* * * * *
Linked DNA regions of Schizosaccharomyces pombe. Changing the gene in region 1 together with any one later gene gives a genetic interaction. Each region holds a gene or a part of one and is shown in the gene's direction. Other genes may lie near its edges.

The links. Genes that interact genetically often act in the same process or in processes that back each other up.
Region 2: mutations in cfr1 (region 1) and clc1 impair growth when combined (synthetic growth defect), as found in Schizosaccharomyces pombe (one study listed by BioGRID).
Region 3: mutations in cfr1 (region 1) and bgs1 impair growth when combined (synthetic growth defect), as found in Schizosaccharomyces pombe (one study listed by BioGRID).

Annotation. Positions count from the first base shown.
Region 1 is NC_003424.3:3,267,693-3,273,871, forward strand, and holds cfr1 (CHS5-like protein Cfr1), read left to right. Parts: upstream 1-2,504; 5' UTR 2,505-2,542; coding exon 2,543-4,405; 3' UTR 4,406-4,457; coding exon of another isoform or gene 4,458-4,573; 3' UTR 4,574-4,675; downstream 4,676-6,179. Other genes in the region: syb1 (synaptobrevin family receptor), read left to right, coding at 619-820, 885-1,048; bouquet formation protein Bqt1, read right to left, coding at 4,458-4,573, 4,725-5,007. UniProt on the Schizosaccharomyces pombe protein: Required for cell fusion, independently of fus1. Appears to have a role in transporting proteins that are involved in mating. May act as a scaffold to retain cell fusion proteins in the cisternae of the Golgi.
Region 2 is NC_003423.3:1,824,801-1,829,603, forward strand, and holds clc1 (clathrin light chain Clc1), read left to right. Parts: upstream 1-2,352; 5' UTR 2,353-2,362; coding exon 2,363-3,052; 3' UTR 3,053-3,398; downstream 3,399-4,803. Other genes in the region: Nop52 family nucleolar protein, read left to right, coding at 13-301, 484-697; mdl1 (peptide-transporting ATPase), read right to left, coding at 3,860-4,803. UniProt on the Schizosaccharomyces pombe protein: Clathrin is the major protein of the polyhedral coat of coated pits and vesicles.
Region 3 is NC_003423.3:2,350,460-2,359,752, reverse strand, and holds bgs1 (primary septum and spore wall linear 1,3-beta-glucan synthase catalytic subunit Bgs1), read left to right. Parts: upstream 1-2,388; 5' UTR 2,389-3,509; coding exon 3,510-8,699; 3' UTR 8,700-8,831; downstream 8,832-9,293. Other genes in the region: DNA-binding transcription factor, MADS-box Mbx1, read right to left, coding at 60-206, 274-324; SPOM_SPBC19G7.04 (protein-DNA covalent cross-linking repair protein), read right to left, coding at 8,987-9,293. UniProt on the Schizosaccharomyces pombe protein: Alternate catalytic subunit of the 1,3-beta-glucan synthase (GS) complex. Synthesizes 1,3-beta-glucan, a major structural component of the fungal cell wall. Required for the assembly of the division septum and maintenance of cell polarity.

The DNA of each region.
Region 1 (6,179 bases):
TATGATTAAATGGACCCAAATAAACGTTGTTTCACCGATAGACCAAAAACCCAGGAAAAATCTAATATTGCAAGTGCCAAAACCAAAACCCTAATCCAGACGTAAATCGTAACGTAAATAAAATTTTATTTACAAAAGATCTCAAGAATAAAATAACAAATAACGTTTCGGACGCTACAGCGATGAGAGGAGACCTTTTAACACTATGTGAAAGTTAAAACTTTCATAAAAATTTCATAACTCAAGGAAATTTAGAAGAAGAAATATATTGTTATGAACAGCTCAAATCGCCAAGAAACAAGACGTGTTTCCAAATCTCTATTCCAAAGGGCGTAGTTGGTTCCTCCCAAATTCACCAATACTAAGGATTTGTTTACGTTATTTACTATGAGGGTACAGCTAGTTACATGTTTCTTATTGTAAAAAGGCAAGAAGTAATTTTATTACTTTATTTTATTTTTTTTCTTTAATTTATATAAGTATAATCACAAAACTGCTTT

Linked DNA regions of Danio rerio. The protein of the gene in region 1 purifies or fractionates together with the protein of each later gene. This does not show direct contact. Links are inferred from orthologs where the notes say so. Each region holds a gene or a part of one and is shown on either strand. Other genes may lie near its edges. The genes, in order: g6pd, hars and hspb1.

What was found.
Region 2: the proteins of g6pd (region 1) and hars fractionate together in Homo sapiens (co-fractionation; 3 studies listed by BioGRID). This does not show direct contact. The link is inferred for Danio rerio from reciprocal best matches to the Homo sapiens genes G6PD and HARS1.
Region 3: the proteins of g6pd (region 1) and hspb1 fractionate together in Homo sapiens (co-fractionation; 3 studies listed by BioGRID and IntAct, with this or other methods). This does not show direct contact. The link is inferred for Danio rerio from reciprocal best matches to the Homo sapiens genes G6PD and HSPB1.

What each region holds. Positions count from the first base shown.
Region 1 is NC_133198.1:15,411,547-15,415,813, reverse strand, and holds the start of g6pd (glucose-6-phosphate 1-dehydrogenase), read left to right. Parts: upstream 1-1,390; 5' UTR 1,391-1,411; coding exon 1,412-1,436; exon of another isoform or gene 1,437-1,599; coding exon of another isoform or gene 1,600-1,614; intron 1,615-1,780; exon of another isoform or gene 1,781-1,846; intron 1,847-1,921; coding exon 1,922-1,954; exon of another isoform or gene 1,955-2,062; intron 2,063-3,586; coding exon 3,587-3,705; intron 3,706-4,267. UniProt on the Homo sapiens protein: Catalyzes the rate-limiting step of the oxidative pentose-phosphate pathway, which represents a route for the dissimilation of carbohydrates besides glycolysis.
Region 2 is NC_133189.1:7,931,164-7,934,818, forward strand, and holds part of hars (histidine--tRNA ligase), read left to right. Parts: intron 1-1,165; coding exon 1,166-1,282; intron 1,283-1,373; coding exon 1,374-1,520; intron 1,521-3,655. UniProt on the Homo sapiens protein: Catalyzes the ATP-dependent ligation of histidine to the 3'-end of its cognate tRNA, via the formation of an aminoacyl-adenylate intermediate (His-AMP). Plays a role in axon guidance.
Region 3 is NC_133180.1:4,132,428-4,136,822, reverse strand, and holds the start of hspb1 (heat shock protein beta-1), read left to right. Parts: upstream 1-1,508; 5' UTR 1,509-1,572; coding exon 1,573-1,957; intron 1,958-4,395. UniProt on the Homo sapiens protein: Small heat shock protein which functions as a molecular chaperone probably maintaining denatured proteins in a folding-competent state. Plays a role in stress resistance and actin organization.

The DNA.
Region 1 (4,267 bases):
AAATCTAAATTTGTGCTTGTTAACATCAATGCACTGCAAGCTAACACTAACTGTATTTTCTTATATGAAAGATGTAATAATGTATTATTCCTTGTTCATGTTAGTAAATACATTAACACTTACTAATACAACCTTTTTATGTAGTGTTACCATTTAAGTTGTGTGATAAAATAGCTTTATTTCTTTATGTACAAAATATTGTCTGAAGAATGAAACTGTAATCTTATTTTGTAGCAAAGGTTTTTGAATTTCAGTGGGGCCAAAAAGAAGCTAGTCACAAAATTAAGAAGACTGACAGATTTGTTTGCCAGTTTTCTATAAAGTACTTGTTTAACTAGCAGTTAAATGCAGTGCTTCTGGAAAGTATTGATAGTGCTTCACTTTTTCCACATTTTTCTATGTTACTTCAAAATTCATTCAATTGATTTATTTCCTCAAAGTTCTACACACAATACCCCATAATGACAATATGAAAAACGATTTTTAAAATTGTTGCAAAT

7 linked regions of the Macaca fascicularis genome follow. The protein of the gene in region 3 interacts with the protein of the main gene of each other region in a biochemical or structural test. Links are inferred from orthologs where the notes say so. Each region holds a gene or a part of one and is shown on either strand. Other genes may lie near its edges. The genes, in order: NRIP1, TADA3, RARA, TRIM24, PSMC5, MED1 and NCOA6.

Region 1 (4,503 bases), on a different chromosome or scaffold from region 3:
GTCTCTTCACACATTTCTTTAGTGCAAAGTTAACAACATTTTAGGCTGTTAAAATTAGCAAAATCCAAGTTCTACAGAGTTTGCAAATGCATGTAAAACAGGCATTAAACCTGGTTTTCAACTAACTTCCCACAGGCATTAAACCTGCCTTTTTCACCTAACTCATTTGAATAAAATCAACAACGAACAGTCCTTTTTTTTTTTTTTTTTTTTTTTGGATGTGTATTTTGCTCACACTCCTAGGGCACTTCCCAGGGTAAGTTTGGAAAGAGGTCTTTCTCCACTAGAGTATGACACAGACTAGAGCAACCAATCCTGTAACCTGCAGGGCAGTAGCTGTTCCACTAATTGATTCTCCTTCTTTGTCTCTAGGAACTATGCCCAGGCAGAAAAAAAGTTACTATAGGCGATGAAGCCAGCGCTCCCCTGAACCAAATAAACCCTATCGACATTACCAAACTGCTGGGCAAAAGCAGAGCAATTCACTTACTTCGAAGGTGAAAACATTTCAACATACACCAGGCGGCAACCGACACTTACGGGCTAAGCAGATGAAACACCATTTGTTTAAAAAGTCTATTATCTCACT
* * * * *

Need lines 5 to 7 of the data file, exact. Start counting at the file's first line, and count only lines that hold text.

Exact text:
Annotation. Positions count from the first base shown.
Region 1 is NC_003424.3:3,267,693-3,273,871, forward strand, and holds cfr1 (CHS5-like protein Cfr1), read left to right. Parts: upstream 1-2,504; 5' UTR 2,505-2,542; coding exon 2,543-4,405; 3' UTR 4,406-4,457; coding exon of another isoform or gene 4,458-4,573; 3' UTR 4,574-4,675; downstream 4,676-6,179. Other genes in the region: syb1 (synaptobrevin family receptor), read left to right, coding at 619-820, 885-1,048; bouquet formation protein Bqt1, read right to left, coding at 4,458-4,573, 4,725-5,007. UniProt on the Schizosaccharomyces pombe protein: Required for cell fusion, independently of fus1. Appears to have a role in transporting proteins that are involved in mating. May act as a scaffold to retain cell fusion proteins in the cisternae of the Golgi.
Region 2 is NC_003423.3:1,824,801-1,829,603, forward strand, and holds clc1 (clathrin light chain Clc1), read left to right. Parts: upstream 1-2,352; 5' UTR 2,353-2,362; coding exon 2,363-3,052; 3' UTR 3,053-3,398; downstream 3,399-4,803. Other genes in the region: Nop52 family nucleolar protein, read left to right, coding at 13-301, 484-697; mdl1 (peptide-transporting ATPase), read right to left, coding at 3,860-4,803. UniProt on the Schizosaccharomyces pombe protein: Clathrin is the major protein of the polyhedral coat of coated pits and vesicles.